Here are a batch of recent European releases. It must be noted, however that all of the albums covered in this article are in their native languages. Music does, however, cut across that divide. The fact that most of us can’t understand a word actually helps us focus on the musicianship.
If I was clever enough, I would review the album in the language in which it is written, but anyone who knows me realises the ridiculousness of that comment. So here we are, reviews of European language releases covered by an Englishman who despite living in France can barely order a beer in his adopted country!
Aguson – Aguson
Sweden’s Aguson, who up until this point had been in various pop orientated bands, reinvented himself when he started to listen to the likes of Townes Van Zandt and John Prine.
He instantly connected with the ‘honest expression’ he heard within the music and whilst remaining loyal to some of his pop roots began to inject some country into his songwriting. The result is this album and even though the likes of me can get frustrated from not being able to understand the words, an essential part of this style of music remains a pleasantly impressive listen.
Aguson builds around acoustic styling and impressively catchy songwriting. This is most definitely the case with the opening track, “Fran Vinst Till Forlust”. I would like to know what it’s about, strangely it still has the power to draw you in. The country soaked “Tank Om Tvivlet Inte Fanns”, “Lagtryck Over Stan”, the lovely “Ingenting”, and “Vapenbroder” all show the direction he is heading.
Whatever the language, well written country styled, acoustic music remains soulful, relevant, moving, and highly rewarding. You can almost fill in the lyrics yourself. Have a listen to the excellent Aguson on his website.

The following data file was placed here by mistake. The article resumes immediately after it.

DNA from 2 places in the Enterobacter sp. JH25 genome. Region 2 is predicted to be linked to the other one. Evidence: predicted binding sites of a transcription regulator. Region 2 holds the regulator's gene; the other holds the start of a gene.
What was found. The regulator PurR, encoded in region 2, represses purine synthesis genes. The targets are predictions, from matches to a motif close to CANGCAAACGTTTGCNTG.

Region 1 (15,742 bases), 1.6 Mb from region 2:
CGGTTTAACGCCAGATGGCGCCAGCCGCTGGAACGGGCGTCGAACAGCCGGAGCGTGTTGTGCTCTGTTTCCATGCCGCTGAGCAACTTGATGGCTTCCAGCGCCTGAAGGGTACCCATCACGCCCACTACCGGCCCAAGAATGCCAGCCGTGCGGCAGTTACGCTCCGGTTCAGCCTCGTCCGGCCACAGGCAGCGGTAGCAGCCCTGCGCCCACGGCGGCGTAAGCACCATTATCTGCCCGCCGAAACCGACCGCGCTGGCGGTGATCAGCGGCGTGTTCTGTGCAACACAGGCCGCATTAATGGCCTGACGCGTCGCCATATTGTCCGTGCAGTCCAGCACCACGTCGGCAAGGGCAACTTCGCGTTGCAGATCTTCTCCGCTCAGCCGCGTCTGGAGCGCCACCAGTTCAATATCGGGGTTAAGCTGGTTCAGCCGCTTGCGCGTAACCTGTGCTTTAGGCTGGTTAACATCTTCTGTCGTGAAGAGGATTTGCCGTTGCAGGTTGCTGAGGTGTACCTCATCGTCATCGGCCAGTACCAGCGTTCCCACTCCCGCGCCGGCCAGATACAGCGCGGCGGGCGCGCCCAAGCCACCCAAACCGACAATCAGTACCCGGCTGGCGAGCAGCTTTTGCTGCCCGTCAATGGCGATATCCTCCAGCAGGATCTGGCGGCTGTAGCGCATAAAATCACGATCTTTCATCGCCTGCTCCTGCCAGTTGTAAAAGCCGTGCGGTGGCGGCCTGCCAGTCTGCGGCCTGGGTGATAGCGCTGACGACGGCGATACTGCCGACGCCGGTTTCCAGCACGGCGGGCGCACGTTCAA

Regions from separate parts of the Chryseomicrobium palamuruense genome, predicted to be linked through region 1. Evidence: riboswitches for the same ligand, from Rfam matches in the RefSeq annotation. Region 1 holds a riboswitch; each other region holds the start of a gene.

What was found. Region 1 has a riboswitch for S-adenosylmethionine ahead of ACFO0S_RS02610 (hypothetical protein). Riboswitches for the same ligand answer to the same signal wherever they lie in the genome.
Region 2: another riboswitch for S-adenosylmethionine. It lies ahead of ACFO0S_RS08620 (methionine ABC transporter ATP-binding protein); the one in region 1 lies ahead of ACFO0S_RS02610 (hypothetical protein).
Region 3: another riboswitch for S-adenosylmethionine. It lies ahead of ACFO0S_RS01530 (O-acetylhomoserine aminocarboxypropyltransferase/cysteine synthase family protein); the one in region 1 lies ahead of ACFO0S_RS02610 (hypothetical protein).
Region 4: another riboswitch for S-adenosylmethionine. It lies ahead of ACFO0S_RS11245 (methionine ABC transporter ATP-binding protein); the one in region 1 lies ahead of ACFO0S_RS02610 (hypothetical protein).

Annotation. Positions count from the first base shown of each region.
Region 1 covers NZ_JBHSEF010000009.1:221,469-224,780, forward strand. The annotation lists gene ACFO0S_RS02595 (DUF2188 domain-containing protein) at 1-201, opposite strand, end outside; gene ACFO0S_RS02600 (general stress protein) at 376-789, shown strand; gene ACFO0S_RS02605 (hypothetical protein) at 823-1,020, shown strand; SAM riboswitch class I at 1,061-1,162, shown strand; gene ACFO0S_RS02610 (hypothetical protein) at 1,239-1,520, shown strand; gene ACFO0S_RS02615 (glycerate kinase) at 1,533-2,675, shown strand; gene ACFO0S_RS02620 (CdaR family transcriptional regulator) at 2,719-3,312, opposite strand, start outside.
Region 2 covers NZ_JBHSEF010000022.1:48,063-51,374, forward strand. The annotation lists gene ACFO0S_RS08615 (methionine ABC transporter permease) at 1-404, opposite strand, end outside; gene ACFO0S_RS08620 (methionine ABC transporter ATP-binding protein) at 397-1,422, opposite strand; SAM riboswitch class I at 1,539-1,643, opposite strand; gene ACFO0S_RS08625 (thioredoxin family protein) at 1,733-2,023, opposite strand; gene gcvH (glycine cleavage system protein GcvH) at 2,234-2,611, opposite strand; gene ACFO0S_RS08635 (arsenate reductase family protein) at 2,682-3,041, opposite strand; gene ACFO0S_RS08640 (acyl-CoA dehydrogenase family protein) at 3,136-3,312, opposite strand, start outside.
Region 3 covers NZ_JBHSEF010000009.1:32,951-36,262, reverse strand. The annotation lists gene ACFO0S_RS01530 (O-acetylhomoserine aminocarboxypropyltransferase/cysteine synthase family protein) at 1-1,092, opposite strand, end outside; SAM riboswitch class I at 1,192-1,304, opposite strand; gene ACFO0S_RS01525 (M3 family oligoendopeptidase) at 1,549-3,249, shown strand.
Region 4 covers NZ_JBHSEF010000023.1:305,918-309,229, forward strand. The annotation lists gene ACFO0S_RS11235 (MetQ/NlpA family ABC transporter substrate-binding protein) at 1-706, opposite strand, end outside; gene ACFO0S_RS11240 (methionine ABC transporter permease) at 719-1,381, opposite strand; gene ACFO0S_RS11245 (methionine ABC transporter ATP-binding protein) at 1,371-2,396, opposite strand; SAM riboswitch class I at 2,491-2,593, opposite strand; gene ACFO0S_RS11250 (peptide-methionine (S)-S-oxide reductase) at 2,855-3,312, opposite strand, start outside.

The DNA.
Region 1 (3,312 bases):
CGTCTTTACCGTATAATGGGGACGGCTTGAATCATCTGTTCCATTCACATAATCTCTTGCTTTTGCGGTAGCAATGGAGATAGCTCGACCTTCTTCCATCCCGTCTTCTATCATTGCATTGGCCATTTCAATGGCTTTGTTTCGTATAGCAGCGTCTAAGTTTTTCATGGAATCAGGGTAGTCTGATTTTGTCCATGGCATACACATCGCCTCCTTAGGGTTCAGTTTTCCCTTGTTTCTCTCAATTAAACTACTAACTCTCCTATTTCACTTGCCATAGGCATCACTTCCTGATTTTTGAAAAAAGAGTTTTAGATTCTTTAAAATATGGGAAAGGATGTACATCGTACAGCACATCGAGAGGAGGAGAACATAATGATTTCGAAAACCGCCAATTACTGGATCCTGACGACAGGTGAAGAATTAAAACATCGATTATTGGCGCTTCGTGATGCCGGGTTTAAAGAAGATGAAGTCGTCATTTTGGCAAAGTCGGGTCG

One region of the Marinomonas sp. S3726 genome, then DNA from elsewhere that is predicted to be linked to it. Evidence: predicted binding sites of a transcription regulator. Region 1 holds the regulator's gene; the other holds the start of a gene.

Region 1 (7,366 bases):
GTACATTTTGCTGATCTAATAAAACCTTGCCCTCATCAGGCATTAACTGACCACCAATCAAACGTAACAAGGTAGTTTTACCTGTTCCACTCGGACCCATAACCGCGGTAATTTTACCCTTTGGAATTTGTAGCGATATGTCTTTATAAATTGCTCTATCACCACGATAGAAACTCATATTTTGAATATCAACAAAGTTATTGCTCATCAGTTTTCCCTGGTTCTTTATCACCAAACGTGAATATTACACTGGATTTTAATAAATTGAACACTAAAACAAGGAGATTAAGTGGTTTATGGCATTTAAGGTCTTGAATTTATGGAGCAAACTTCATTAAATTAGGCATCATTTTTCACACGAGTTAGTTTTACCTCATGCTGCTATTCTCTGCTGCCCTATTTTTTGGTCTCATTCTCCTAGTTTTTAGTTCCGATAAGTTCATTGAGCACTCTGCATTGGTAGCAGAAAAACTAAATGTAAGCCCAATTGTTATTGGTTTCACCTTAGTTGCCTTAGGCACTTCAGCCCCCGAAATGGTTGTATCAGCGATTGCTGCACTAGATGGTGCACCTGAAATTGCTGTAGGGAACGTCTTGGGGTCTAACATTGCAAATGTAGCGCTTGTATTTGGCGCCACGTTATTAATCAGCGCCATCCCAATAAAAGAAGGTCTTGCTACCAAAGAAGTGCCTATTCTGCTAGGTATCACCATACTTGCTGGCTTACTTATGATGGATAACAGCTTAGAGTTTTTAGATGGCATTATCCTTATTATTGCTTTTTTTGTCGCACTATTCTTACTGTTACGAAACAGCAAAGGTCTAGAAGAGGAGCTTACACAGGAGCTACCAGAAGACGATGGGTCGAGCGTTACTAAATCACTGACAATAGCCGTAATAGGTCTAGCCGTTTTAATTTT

Mathieu Boogaerts – I Love You
Released in November, 2008, I Love You, is the eighth album in the career of one of France’s most popular contemporary singers. The style is best described as a combination of dub, light grunge, funk, electronica, with a huge push towards the pop market.
Mathieu's voice is gentle, and smooth, with the tracks often being minimalistic in approach. Very European, very French. Tracks such as "Come To Me", and "All I Wanna Do" which despite their titles are mostly sung in French, and "Chaque Fois" seem to be good illustrations of where this album is at.
Visit Matthieu Boogaerts on his website.
Gosta Berlings Saga – Tid Ar Ljud
Firstly apologies, again I can’t get the dots above the ‘O’ as in Motorhead. This is an album from a Swedish four piece instrumental outfit. The astute among you will have already worked out that language is in fact no obstacle with this one. It is included here because of the album’s title which may put some of the less adventurous off.
Named after the novel and subsequent film this is another band from that hotbed of talent, Stockholm. I like where these guys are coming from.
Under the heading ‘influences’, on their Myspace page, they merely write ‘ancient wisdom’. Under ‘sounds like’, they add, ‘like the band your unmarried, childless uncle with that beard and weird smell likes’.
In truth they are doing themselves a modest injustice, as Tid Ar Ljud is extraordinarily good. This cannot be merely dumped in the prog-rock category as there are many elements, styles, influences, and strokes of intrigue going on here.